Founder of Herbal Product Responds to Allegations
Richie Ogulnick, the founder of TaperAid, one of the products examined by CSPI, denied he was exploiting consumers.
“There is plenty of evidence that the herbs and vitamins used in opiate-detox supplements like ours (and others) ameliorate the symptoms associated with opiate withdrawal,” he said in an email to INSIDER. “Our particular product is based on an herbal formula used in Vietnam that has helped tens of thousands of heroin and opium addicts.”
He contended the government of Vietnam supports use of the Vietnamese formula, called Heantos, and that the United Nations Development Programme concluded it was effective after studying it.
“Many of these people say that TaperAid has changed their lives and given them freedom from opiates for the first time in years,” Ogulnick said. “People have literally called us crying and thanked us for this.”
He said the handful of individuals who did not experience effects from the products were provided a full refund.
“We are not interested in overstating the effects of TaperAid,” Ogulnick said. “If it helps people, that's what matters.”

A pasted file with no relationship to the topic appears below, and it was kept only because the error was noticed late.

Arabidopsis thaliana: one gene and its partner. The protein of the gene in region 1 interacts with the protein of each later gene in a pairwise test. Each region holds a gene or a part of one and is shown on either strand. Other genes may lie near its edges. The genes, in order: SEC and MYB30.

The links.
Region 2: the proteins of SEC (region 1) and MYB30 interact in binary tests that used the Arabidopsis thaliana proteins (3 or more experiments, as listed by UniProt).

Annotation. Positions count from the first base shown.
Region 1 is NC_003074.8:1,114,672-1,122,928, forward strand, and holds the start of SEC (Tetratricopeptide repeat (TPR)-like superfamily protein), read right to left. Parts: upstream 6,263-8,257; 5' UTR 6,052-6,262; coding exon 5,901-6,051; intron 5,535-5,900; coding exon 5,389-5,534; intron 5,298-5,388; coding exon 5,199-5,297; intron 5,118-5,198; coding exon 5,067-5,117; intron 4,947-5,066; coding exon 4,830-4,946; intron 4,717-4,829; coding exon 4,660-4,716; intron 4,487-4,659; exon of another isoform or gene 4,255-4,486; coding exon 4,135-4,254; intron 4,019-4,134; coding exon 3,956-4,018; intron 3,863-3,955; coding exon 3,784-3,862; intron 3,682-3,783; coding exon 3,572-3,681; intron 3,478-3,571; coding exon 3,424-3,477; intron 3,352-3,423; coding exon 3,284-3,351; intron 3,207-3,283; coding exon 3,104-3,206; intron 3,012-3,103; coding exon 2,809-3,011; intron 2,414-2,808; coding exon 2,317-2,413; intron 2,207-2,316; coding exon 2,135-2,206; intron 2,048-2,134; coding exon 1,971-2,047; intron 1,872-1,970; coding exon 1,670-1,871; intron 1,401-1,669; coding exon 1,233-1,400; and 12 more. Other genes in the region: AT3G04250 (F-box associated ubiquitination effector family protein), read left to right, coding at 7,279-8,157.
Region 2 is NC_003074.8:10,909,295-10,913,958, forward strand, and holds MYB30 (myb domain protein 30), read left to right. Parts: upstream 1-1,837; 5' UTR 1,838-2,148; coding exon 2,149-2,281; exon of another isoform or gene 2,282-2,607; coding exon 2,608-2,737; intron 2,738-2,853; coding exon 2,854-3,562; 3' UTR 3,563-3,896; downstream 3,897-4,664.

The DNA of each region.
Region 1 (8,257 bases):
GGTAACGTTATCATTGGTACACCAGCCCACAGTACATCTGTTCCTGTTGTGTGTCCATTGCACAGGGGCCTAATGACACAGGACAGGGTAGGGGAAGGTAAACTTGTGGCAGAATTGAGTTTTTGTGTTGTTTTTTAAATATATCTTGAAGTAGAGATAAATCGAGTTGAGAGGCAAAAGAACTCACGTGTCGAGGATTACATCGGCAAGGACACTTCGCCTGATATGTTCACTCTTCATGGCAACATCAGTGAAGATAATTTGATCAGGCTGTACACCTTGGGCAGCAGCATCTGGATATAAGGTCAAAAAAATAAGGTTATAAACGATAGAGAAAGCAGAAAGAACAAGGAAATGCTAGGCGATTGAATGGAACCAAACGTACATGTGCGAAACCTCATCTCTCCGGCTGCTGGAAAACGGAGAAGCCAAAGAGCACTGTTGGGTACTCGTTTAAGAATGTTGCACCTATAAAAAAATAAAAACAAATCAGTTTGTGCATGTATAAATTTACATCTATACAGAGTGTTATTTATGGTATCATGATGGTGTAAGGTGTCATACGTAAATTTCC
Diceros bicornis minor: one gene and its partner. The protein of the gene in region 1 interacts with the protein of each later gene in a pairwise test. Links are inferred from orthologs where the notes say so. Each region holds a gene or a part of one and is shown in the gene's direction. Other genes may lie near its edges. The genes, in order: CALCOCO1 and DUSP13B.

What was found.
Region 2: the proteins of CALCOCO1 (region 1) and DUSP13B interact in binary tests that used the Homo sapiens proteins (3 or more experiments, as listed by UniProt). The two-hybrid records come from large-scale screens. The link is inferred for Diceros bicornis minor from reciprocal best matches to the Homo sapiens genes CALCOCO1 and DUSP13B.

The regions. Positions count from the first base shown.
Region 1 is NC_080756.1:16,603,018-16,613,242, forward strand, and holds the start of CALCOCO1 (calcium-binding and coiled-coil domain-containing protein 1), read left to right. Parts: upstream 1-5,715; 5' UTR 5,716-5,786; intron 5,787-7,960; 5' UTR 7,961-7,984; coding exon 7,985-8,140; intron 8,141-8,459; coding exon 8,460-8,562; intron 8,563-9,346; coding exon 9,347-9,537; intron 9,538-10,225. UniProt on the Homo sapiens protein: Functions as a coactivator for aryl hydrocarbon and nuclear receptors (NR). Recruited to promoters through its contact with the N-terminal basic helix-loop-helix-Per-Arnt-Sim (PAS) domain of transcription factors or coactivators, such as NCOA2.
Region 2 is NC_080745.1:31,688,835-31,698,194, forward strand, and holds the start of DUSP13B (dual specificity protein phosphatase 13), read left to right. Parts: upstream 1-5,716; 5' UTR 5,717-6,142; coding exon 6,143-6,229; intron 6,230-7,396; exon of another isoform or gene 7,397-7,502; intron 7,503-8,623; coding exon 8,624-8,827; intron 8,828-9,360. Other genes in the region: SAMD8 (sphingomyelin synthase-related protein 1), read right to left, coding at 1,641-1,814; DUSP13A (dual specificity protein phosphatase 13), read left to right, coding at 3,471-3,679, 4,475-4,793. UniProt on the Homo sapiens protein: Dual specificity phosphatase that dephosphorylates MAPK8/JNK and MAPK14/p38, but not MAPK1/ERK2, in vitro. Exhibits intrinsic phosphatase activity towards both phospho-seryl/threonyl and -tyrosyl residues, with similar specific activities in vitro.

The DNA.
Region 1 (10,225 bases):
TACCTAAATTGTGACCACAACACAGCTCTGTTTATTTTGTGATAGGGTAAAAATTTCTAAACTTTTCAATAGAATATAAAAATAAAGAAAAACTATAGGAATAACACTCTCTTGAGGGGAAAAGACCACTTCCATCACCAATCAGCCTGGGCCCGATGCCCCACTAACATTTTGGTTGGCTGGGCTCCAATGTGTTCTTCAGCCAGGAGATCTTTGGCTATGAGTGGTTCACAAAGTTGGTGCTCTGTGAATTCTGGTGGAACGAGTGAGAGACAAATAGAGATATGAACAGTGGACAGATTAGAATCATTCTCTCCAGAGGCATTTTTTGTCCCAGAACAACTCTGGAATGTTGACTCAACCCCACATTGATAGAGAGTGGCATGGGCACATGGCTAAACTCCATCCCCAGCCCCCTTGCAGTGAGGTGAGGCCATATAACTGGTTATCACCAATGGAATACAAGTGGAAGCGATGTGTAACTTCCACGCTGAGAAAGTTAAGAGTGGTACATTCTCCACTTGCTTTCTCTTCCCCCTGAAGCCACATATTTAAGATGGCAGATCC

Ogulnick argued the FDA-approved treatments for addiction to opioids are detrimental.
"While they do ameliorate withdrawal symptoms, they are a prison sentence of their own," he said. "These drugs are even more addictive than heroin; they are brutal on people's long-term health, and a person's chance of weaning off them is negligible."
Medicus Holistic Alternatives LLC, which sells another product mentioned in CSPI's investigation (Natracet), denied "any and all allegations that appear or are inferred in the CSPI press release."
"Our content has always displayed an FDA disclaimer, been free of claims and contained multiple references stating ... Natracet is not a 'magic bullet' or cure-all and that professional help should be the necessary first course of action," the company said in an email to INSIDER.
The website includes a disclaimer that its statements haven't been evaluated by FDA, and that the product isn't intended to diagnose, treat, cure or prevent any disease.
The company also referenced a statement on its website that in order to be compliant with FTC guidelines, it makes no implied or express claims concerning the efficacy of its herbal dietary supplements.
None of the other companies whose products were subject to CSPI’s investigation immediately responded to INSIDER’s requests for comment.